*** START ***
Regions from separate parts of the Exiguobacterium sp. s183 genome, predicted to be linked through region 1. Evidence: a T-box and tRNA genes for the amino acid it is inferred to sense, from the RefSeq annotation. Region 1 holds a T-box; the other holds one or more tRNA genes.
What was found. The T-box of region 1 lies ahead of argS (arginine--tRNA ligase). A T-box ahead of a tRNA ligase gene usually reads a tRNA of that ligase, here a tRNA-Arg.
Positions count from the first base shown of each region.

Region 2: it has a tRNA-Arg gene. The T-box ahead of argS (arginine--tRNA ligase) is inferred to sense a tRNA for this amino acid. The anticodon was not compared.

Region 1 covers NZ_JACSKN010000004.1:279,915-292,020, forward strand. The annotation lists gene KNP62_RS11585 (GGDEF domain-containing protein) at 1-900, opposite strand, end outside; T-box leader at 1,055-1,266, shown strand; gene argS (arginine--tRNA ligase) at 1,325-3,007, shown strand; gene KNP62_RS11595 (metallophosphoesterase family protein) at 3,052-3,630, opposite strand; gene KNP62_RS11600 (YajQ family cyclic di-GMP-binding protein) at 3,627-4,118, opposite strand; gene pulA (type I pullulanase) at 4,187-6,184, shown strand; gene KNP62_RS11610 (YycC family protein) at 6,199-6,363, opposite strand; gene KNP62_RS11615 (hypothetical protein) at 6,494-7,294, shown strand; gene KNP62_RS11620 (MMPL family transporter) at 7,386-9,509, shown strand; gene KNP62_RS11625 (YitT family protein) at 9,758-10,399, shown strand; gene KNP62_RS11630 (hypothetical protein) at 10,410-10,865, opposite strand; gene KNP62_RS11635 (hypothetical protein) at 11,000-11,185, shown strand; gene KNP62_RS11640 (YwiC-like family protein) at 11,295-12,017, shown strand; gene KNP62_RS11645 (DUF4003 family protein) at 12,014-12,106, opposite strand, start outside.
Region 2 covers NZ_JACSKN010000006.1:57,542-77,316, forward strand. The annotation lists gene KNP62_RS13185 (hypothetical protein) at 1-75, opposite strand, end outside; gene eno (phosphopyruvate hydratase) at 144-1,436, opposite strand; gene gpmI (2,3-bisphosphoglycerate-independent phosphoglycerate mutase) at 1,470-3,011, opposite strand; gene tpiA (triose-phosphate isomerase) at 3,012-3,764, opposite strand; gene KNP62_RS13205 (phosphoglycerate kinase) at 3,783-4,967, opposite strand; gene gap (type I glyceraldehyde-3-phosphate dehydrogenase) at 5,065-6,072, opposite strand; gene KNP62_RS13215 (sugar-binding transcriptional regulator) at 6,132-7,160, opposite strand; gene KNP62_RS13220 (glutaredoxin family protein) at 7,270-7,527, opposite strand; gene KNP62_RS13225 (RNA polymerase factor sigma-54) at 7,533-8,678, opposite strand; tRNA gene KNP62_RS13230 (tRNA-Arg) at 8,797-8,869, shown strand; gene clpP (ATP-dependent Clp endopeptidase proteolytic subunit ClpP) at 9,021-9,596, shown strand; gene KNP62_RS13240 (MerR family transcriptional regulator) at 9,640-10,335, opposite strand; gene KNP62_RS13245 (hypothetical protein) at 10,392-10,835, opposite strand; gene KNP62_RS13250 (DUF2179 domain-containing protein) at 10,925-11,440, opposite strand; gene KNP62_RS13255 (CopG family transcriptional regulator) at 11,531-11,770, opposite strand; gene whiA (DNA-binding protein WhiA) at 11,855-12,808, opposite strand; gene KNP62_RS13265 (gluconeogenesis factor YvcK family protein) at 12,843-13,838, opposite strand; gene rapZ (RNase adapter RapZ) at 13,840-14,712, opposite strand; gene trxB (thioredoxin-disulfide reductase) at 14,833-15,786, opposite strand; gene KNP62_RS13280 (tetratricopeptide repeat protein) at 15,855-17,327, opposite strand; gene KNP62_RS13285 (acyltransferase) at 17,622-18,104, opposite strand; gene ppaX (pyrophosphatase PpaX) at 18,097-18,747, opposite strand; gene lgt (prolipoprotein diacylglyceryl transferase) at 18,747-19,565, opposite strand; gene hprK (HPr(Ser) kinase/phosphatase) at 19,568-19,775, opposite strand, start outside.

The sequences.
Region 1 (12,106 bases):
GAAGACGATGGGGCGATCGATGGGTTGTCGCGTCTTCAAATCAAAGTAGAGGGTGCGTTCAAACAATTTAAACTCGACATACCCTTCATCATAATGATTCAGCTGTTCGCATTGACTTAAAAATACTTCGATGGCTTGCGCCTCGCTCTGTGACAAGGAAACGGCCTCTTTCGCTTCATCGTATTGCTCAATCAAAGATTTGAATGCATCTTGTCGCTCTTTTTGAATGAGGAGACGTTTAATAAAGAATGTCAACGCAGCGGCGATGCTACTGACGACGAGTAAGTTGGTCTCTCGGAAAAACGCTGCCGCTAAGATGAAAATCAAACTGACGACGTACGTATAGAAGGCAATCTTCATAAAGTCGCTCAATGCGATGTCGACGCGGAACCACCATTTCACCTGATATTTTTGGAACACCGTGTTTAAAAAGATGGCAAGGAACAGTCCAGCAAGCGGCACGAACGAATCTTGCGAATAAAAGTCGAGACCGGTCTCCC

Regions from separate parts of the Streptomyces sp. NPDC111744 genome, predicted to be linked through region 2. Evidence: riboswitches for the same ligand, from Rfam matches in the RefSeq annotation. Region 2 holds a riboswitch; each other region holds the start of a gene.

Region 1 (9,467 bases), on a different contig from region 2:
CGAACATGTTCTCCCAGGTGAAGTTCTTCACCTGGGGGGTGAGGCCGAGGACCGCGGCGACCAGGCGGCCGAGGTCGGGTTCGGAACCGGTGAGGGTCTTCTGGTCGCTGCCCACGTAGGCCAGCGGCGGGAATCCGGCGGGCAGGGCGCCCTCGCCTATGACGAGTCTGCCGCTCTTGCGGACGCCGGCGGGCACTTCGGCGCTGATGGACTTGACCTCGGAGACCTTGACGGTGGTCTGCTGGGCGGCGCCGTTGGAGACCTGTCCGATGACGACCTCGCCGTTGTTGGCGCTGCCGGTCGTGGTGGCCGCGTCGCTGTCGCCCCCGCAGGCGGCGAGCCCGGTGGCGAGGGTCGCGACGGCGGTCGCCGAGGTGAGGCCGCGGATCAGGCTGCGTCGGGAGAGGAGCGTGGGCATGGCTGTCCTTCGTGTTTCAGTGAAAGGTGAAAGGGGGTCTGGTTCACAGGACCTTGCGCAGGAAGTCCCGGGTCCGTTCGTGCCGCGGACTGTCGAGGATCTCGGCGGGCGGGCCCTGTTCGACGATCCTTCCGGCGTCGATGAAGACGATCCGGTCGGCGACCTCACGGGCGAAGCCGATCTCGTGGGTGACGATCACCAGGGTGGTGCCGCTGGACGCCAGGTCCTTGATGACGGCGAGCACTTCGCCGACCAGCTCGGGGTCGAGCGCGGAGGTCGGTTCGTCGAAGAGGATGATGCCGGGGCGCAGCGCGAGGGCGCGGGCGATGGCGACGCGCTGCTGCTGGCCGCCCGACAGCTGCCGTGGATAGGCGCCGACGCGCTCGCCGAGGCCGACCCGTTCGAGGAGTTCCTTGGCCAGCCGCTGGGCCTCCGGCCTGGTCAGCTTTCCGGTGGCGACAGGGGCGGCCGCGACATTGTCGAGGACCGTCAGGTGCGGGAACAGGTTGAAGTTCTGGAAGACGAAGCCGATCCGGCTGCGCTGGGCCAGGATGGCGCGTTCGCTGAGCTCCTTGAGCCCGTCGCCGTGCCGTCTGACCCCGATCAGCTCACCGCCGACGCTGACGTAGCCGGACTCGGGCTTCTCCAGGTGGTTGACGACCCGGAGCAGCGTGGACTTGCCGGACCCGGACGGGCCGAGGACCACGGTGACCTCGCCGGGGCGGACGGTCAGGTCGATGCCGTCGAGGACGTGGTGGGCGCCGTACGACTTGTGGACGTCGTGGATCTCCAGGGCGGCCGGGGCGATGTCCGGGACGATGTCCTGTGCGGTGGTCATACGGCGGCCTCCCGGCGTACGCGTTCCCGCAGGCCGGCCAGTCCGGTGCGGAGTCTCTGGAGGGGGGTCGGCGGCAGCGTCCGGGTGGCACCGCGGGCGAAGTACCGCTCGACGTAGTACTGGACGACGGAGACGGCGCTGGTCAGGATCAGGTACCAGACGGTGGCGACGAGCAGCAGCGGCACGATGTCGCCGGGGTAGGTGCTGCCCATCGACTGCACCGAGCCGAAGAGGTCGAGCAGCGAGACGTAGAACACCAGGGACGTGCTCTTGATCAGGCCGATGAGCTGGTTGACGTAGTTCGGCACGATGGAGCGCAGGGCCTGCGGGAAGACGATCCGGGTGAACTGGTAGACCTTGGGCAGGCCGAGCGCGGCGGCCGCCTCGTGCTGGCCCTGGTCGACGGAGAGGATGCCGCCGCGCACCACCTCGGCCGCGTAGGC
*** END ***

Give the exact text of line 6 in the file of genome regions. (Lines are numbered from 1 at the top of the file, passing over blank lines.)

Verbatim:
Region 2 covers NZ_JACSKN010000006.1:57,542-77,316, forward strand. The annotation lists gene KNP62_RS13185 (hypothetical protein) at 1-75, opposite strand, end outside; gene eno (phosphopyruvate hydratase) at 144-1,436, opposite strand; gene gpmI (2,3-bisphosphoglycerate-independent phosphoglycerate mutase) at 1,470-3,011, opposite strand; gene tpiA (triose-phosphate isomerase) at 3,012-3,764, opposite strand; gene KNP62_RS13205 (phosphoglycerate kinase) at 3,783-4,967, opposite strand; gene gap (type I glyceraldehyde-3-phosphate dehydrogenase) at 5,065-6,072, opposite strand; gene KNP62_RS13215 (sugar-binding transcriptional regulator) at 6,132-7,160, opposite strand; gene KNP62_RS13220 (glutaredoxin family protein) at 7,270-7,527, opposite strand; gene KNP62_RS13225 (RNA polymerase factor sigma-54) at 7,533-8,678, opposite strand; tRNA gene KNP62_RS13230 (tRNA-Arg) at 8,797-8,869, shown strand; gene clpP (ATP-dependent Clp endopeptidase proteolytic subunit ClpP) at 9,021-9,596, shown strand; gene KNP62_RS13240 (MerR family transcriptional regulator) at 9,640-10,335, opposite strand; gene KNP62_RS13245 (hypothetical protein) at 10,392-10,835, opposite strand; gene KNP62_RS13250 (DUF2179 domain-containing protein) at 10,925-11,440, opposite strand; gene KNP62_RS13255 (CopG family transcriptional regulator) at 11,531-11,770, opposite strand; gene whiA (DNA-binding protein WhiA) at 11,855-12,808, opposite strand; gene KNP62_RS13265 (gluconeogenesis factor YvcK family protein) at 12,843-13,838, opposite strand; gene rapZ (RNase adapter RapZ) at 13,840-14,712, opposite strand; gene trxB (thioredoxin-disulfide reductase) at 14,833-15,786, opposite strand; gene KNP62_RS13280 (tetratricopeptide repeat protein) at 15,855-17,327, opposite strand; gene KNP62_RS13285 (acyltransferase) at 17,622-18,104, opposite strand; gene ppaX (pyrophosphatase PpaX) at 18,097-18,747, opposite strand; gene lgt (prolipoprotein diacylglyceryl transferase) at 18,747-19,565, opposite strand; gene hprK (HPr(Ser) kinase/phosphatase) at 19,568-19,775, opposite strand, start outside.